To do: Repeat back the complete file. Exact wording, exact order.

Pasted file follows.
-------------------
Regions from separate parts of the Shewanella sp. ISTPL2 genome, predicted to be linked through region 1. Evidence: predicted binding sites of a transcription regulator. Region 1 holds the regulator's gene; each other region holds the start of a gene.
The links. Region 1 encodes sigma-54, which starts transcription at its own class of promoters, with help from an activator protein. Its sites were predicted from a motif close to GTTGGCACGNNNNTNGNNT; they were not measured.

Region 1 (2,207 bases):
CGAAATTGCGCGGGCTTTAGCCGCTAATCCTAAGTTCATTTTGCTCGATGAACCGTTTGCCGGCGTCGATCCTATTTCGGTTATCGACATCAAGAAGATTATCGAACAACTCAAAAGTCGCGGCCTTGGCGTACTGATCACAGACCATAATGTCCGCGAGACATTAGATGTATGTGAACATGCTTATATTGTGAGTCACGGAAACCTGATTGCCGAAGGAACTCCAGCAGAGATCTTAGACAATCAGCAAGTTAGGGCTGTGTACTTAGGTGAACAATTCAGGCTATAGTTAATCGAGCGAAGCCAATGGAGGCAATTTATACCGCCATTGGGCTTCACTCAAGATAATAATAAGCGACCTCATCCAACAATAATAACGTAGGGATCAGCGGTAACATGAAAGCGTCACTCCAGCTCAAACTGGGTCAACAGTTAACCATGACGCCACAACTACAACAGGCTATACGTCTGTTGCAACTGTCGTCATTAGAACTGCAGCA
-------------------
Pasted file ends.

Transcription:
Regions from separate parts of the Shewanella sp. ISTPL2 genome, predicted to be linked through region 1. Evidence: predicted binding sites of a transcription regulator. Region 1 holds the regulator's gene; each other region holds the start of a gene.
The links. Region 1 encodes sigma-54, which starts transcription at its own class of promoters, with help from an activator protein. Its sites were predicted from a motif close to GTTGGCACGNNNNTNGNNT; they were not measured.

Region 1 (2,207 bases):
CGAAATTGCGCGGGCTTTAGCCGCTAATCCTAAGTTCATTTTGCTCGATGAACCGTTTGCCGGCGTCGATCCTATTTCGGTTATCGACATCAAGAAGATTATCGAACAACTCAAAAGTCGCGGCCTTGGCGTACTGATCACAGACCATAATGTCCGCGAGACATTAGATGTATGTGAACATGCTTATATTGTGAGTCACGGAAACCTGATTGCCGAAGGAACTCCAGCAGAGATCTTAGACAATCAGCAAGTTAGGGCTGTGTACTTAGGTGAACAATTCAGGCTATAGTTAATCGAGCGAAGCCAATGGAGGCAATTTATACCGCCATTGGGCTTCACTCAAGATAATAATAAGCGACCTCATCCAACAATAATAACGTAGGGATCAGCGGTAACATGAAAGCGTCACTCCAGCTCAAACTGGGTCAACAGTTAACCATGACGCCACAACTACAACAGGCTATACGTCTGTTGCAACTGTCGTCATTAGAACTGCAGCA